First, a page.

MMcCarthy

Dr. Matthew McCarthy is a postdoctoral researcher at the University of South Florida's College of Marine Science. He specializes in remote sensing and large-scale coastal mapping with supercomputing technologies and advanced image processing techniques. He has applied remote sensing methods to study a variety of issues, including mangroves, seagrasses, coral reefs, coastal geomorphology, sea-level rise, aquaculture and public health.

BJessen

Dr. Brita Jessen is the research manager at the Rookery Bay National Estuarine Research Reserve. She specializes in ecosystem ecology of coastal wetlands. As the research team lead, Dr. Jessen supports long-term monitoring programs related to water quality, sea level rise, habitat change, and wildlife, and works across departments to facilitate the translation of current research into management and policy.

Learn more about: Using Advanced Mapping to Measure Changes in Mangrove and Seagrass Habitat over Time

06/26/2019 - 3:00pm to 4:00pm - Speaker(s): Lydia Olander and Sara Mason

Estuarine systems are areas of immense ecological importance and provide numerous social, economic, and environmental benefits, collectively known as ecosystem services. There has been an increasing desire to better incorporate ecosystem services into National Estuarine Research Reserve System (NERRS) management and stewardship, both from the network as a whole and at a local level. This webinar focused on a Science Collaborative-supported catalyst project that found streamlined ways to incorporate ecosystem services into NERRS decision making with applications to coastal management more broadly. Dr. Lydia Olander and Sara Mason at Duke University shared their approach to using Ecosystem Service Conceptual Models as a framework to think about ecosystem services and how they can be considered within the NERRS. In this webinar, they focused on work with the North Carolina and Rookery Bay NERRs to develop models of oyster reef and mangrove ecosystem services, efforts to apply these models to specific restoration sites at these reserves, and use of the models as a way to think about standardized monitoring of ecosystem services outcomes across the NERRS network.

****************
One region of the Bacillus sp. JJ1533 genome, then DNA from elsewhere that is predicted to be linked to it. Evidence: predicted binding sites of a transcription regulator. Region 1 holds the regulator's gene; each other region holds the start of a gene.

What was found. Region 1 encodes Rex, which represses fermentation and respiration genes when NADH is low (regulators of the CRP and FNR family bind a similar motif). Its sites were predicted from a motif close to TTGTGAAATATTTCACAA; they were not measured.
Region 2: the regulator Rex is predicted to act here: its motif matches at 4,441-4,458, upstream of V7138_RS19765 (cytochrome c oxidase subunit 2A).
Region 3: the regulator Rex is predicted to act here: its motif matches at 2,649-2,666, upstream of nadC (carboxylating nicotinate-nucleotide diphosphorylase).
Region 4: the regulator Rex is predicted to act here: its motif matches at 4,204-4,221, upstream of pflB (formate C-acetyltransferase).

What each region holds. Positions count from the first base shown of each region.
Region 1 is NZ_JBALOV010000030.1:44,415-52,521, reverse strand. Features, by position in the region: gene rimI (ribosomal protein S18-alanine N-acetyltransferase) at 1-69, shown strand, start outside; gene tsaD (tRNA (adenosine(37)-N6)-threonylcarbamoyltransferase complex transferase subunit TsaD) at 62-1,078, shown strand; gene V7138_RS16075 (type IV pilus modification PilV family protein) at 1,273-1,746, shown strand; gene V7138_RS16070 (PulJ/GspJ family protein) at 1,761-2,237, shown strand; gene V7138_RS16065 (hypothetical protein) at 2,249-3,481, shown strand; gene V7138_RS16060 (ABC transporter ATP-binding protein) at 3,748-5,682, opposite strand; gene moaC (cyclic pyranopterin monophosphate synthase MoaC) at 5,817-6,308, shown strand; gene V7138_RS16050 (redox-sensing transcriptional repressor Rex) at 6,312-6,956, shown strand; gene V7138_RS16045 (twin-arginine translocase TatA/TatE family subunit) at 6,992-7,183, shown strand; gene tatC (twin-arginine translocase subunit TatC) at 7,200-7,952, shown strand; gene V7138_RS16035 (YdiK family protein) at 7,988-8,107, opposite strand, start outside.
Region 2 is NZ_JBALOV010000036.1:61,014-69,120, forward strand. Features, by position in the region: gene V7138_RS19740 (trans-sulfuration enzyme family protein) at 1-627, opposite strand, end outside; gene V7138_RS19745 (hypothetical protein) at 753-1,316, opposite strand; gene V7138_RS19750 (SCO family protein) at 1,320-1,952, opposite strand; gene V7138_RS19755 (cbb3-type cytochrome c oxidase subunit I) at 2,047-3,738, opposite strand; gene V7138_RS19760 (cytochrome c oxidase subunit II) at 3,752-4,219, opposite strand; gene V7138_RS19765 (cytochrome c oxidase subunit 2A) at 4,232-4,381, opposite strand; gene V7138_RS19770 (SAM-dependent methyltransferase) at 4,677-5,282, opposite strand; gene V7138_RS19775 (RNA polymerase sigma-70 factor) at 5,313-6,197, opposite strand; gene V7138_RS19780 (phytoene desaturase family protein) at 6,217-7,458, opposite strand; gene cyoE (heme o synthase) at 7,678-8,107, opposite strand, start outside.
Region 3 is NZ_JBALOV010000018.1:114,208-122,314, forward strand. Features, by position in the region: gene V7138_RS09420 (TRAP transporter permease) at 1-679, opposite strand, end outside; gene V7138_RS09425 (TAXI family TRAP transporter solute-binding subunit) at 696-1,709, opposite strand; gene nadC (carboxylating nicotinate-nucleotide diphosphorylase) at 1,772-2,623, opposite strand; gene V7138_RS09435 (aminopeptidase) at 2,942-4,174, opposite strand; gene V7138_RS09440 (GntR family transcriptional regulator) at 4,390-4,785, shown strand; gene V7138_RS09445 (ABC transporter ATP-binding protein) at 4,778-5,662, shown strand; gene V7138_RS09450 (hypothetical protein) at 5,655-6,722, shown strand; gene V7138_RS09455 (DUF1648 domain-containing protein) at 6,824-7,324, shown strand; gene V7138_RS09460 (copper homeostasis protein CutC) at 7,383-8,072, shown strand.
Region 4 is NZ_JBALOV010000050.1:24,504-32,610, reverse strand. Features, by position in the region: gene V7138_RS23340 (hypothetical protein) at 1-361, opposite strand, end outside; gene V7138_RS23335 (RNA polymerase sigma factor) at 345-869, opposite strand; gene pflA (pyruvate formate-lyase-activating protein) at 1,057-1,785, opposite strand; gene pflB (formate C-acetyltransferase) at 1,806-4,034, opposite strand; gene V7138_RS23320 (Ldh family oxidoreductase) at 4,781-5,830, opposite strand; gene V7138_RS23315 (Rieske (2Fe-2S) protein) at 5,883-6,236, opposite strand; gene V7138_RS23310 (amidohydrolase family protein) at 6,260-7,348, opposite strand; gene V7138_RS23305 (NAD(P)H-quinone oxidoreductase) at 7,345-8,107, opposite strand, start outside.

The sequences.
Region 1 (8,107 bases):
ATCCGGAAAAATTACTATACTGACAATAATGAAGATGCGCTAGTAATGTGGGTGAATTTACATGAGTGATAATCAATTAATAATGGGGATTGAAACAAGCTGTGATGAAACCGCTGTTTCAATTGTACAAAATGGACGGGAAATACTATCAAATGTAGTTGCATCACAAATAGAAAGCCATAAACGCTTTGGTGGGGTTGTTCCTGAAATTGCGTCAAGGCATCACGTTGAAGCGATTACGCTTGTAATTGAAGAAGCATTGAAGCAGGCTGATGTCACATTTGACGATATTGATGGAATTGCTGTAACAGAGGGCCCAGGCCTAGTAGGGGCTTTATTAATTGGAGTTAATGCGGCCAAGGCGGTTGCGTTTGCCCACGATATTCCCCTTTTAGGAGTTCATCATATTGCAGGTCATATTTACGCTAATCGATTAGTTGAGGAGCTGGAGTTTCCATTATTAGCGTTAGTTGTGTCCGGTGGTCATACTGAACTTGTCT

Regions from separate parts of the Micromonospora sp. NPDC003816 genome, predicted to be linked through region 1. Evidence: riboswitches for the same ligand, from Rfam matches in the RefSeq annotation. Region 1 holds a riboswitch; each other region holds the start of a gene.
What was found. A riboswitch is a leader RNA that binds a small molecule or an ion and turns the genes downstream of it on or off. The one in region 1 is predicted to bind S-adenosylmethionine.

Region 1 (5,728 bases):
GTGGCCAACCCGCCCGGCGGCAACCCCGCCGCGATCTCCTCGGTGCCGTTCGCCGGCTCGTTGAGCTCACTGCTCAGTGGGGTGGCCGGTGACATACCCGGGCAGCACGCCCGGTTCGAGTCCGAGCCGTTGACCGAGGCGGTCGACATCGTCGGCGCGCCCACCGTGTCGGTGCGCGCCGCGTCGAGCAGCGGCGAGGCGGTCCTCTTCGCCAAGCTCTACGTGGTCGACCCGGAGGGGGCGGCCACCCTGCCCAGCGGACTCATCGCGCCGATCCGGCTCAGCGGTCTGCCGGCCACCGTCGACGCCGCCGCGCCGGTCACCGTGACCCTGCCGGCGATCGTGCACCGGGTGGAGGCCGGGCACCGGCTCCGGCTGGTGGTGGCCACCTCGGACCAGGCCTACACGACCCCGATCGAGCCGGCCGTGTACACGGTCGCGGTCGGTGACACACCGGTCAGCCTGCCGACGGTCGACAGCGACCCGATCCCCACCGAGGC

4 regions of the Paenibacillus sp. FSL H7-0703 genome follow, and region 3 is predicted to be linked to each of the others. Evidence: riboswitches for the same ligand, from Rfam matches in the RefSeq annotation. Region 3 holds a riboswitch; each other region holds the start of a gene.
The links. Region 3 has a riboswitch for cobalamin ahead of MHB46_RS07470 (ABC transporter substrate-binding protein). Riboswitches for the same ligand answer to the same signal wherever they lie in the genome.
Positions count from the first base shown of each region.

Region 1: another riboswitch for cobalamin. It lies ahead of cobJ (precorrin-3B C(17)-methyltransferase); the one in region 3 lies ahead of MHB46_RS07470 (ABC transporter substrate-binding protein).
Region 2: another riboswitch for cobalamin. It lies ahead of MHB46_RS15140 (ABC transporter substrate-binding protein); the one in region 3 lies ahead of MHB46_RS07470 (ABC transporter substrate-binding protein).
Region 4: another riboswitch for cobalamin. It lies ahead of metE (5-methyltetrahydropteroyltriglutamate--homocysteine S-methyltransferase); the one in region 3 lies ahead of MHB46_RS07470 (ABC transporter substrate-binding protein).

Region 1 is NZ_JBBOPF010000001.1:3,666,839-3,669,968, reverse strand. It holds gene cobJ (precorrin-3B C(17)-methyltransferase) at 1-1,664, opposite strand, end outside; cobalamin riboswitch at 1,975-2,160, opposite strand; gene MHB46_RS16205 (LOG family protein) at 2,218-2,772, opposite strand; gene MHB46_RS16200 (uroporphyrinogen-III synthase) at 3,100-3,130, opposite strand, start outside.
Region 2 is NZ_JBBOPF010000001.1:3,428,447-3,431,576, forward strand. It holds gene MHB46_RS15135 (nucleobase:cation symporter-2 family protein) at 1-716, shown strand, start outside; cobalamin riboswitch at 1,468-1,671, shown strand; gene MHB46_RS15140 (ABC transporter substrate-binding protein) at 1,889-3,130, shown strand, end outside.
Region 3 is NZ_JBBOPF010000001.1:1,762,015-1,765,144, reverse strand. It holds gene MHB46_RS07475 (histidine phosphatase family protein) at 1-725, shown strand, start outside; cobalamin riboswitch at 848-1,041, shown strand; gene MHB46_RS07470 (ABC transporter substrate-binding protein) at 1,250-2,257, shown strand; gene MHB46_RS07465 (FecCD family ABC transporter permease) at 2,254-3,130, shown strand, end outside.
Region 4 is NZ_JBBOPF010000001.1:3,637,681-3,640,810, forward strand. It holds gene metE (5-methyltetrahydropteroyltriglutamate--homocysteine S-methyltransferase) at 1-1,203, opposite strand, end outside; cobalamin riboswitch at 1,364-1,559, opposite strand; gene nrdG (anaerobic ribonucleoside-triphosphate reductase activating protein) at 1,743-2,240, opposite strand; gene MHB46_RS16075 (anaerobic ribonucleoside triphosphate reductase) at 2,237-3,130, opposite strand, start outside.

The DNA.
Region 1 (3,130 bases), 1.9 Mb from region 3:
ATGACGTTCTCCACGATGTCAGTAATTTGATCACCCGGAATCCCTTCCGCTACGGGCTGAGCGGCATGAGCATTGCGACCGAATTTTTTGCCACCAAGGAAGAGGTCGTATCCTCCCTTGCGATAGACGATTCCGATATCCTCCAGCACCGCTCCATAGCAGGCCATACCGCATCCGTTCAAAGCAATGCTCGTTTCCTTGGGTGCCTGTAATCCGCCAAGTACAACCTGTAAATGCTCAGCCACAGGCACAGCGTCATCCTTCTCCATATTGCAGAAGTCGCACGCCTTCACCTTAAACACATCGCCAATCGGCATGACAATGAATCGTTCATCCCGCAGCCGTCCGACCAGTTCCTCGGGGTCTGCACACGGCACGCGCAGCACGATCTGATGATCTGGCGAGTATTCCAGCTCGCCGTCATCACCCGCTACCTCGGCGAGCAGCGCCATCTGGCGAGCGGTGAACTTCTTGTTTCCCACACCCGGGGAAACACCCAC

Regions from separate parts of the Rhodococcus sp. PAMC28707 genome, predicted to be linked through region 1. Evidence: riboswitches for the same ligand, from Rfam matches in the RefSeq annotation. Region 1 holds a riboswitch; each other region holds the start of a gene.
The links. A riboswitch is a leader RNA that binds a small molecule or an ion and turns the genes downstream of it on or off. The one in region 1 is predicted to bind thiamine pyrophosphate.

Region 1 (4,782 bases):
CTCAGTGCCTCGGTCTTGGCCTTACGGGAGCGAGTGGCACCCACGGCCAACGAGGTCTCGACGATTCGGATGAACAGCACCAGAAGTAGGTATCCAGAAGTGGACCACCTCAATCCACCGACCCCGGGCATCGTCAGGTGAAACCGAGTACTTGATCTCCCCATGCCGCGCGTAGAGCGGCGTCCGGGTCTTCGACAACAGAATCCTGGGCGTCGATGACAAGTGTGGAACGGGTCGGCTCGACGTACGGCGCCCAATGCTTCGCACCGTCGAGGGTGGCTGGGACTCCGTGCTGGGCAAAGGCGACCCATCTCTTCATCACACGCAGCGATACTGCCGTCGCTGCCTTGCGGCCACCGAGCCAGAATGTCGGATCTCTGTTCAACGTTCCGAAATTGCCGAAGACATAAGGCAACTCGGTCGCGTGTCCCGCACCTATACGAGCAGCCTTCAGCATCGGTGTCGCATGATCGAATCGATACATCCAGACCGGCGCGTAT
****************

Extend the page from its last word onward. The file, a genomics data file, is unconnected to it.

Since 2016, Lydia and Sara have been working with the NERRS to think about how to incorporate ecosystem services more intentionally and systematically into coastal decision-making and management, resulting in publications (link 1, link 2) on the use of the ecosystem service conceptual model framework in the NERR context that laid the groundwork for the project.

About the Speakers: 

lolander

Dr. Lydia Olander directs the Ecosystem Services Program at the Nicholas Institute for Environmental Policy Solutions at Duke University. She leads the National Ecosystem Services Partnership, supporting efforts to integrate ecosystem services into decision making, and studies environmental markets and mitigation, including forestry and agricultural based climate mitigation; wetland, stream and endangered species mitigation; and water quality trading.

smason

 

Sara Mason joined the Ecosystem Services Program at the Nicholas Institute for Environmental Policy Solutions as a policy associate after graduating from Duke with a master’s degree in environmental management. Her work focuses on the interdisciplinary nature of biodiversity conservation and how that can be leveraged to engage the public and policy makers in conservation efforts. Prior to joining the Nicholas Institute, Sara worked in ecological field research and endangered animal rehabilitation.